When Réal Bergevin, the founder of Canada-based NuComm, said the company had chosen Lafayette for its new call center, he singled out three projects that made the city stand out: LUS' fiber-to-the-home plan, the LITE center and LONI.
While some may not be entirely sure of what they do, this high-tech trinity has become a cornerstone of the city's economic strategy...
Huval said the city-owned utility always is at the table talking to prospective business because electricity cost is a main concern for companies. But the talk usually turns to the fiber plan.
"Every time we've met with a prospect to describe that to them, their eyes light up,"...
Mike Spears, CEO of Firefly Digital, said local companies benefit, too. His Web design and software development company is positioning itself to offer services to companies who use the LITE center.
"The benefits cascade across the entire market," he said.
During the fight for the fiber network economic development was one of the benefits promoted by the fiberistas. This single big event realizes that hope even before the network is built. It might seem logical on the surface to assign 1/3 of the benefit of this deal to the FTTH network. That's conservative since there's no reason to think a company like NuComm will find LITE's graphical supercomputer useful or that it will do the sort of research that will gain it access to LONI's superfast but basically academic network. So the main immediate benefit to the company (besides the food, music, culture, and local attitude) is that it will have access to the local area network of at least 100 megs. Mike's written usefully about that benefit, as I pointed out yesterday, and the bottom line is that NuComm will get a huge pipe to their center at relatively low cost by working with LUS (you can bet that a deal has already been cut there) and their employees will have a 100 megs of internal-to-the-system-bandwidth with which to connect back to their office network. Understand that most local networks operate at 100 megs internally so that means that homeworkers will have the same access to databases and VOIP functions that their colleagues at Northgate mall will have. As NuComm gets their workforce trained and start to expand they would be crazy not to buy computers and a nice connection for homeworkers. That would allow them to avoid the substantial additional costs of opening and running new physical centers. (Setting up this one is due to cost 3.5 million. The real financial benefit of Lafayette's advanced technology is FTTH. And that's the reason NuComm brought its jobs here.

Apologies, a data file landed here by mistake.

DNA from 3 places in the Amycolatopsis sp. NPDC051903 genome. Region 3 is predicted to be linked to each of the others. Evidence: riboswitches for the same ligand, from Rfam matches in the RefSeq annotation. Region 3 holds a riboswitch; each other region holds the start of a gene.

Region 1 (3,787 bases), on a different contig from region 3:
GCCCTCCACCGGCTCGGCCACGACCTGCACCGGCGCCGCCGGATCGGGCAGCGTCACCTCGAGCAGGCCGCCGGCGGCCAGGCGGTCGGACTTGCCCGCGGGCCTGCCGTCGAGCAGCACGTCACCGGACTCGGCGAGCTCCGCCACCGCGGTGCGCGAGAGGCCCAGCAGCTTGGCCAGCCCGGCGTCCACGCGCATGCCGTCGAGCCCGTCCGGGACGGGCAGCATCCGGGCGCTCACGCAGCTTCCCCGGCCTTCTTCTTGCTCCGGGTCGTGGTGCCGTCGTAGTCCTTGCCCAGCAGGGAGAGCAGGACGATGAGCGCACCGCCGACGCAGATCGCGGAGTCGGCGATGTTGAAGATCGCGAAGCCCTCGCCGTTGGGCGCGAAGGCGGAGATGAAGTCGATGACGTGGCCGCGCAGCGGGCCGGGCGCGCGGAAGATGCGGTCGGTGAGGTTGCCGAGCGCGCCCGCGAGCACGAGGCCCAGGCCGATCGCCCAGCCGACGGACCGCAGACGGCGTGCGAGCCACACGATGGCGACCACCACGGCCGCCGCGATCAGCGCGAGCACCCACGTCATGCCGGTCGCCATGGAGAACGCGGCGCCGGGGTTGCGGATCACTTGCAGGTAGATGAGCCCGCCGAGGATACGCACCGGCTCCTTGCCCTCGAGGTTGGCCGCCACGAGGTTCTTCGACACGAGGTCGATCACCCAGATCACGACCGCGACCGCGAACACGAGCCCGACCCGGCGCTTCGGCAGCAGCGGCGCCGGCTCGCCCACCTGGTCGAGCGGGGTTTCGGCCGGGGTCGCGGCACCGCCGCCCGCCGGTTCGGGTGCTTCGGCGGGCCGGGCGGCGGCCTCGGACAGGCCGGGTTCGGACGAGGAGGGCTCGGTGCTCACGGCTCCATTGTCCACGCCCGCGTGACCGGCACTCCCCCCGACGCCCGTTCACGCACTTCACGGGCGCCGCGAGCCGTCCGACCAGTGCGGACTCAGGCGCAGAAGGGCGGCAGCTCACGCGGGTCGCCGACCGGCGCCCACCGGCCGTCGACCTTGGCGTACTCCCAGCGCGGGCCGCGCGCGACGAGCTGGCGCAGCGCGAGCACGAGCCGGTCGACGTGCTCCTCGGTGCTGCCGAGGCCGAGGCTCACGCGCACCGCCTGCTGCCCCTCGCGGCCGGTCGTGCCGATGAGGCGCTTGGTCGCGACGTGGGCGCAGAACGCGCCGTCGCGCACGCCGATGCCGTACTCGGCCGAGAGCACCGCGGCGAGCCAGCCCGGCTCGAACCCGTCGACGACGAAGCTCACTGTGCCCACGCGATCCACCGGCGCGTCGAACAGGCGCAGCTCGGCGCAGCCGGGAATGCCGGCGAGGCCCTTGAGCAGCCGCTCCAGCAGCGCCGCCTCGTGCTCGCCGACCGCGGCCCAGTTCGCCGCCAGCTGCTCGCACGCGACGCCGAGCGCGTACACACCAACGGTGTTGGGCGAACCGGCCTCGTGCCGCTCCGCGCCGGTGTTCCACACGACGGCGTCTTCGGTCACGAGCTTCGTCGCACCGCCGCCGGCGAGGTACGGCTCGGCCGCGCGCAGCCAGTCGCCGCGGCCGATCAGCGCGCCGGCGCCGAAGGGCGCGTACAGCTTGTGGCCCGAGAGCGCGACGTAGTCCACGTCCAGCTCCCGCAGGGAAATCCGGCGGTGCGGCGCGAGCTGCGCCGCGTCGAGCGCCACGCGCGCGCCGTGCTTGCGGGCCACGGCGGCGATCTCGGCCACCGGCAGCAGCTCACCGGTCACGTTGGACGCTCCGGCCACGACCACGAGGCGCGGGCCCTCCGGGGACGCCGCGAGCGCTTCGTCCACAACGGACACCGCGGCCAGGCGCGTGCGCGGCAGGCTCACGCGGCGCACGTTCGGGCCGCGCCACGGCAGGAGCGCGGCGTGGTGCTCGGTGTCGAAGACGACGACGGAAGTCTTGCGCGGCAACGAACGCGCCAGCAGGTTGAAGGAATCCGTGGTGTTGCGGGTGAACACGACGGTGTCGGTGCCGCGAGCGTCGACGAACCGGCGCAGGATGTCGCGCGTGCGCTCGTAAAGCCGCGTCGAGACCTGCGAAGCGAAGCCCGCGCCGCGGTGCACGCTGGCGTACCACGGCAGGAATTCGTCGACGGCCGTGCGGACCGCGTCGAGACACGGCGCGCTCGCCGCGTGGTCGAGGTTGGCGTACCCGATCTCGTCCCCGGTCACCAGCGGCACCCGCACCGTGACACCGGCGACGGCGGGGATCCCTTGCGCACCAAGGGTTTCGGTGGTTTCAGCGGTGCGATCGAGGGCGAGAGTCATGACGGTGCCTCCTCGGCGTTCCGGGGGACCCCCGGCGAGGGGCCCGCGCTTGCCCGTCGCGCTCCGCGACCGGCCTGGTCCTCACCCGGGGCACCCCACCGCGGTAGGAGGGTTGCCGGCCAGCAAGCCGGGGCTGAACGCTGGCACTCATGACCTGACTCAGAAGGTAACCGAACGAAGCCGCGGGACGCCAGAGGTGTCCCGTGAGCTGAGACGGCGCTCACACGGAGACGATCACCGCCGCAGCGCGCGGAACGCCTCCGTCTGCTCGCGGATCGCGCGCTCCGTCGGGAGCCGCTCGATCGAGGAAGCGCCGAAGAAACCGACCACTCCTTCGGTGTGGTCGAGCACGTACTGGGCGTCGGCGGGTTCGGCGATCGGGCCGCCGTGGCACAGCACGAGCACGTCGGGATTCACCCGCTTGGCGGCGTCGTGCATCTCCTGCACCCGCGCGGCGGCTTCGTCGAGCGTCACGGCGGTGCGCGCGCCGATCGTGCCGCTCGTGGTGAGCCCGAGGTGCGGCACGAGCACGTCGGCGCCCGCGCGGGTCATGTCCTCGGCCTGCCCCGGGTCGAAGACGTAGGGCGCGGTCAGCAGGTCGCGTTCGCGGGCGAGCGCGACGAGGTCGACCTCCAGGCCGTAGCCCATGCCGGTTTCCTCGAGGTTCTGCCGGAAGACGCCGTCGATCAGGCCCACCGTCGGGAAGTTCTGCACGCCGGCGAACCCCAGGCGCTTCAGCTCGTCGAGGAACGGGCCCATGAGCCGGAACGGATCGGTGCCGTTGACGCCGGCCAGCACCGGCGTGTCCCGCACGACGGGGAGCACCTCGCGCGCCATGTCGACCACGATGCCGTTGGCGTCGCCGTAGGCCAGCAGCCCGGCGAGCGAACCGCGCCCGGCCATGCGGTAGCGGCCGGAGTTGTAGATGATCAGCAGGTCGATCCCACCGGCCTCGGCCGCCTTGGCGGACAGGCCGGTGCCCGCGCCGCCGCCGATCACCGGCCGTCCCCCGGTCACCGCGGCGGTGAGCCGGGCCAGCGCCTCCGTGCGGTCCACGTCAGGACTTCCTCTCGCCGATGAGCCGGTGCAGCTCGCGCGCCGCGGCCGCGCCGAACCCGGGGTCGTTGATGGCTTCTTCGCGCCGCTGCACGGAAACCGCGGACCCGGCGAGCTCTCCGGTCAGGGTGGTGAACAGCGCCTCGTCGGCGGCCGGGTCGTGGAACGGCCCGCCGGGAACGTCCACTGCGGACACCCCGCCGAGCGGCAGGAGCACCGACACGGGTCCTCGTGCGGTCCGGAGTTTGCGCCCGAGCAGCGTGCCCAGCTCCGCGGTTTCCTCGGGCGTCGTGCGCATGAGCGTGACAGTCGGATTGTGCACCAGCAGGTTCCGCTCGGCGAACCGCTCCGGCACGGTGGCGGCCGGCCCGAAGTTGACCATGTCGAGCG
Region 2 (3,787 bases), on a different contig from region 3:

So assigning only 1/3 of the benefit of NuComm's investment to the FTTH project is conservative in the extreme. Even at that discounted rate 1/2 of 115 million that is 57.5 million in benefits to the local economy each year. Setting up the system is to cost 125 million. If you do the math you'll see that that 125 million will be returned to the region in just a bit over 2 years 1 month as a consequence of Lafayette approving the fiber initiative. That's not a bad ROI on Lafayette's investment for Acadiana.
That's not the last of it; already an article has appeared that speculates that NuComm's entry will further dry up an already tight labor market and put upward pressure on wages at the low end of the market.
All that can only be good for local citizens, Lafayette, Acadiana, and Louisiana. And we all need the good news.
Addenda: North Lafayette, in particular should be happy...and if it wants to know who in their community did the most to bring this benefit to the heart of the north side let me be the first to congratulate Gobb Williams whose tireless work to pass the initiative has borne fruit for his community--just as he said it would.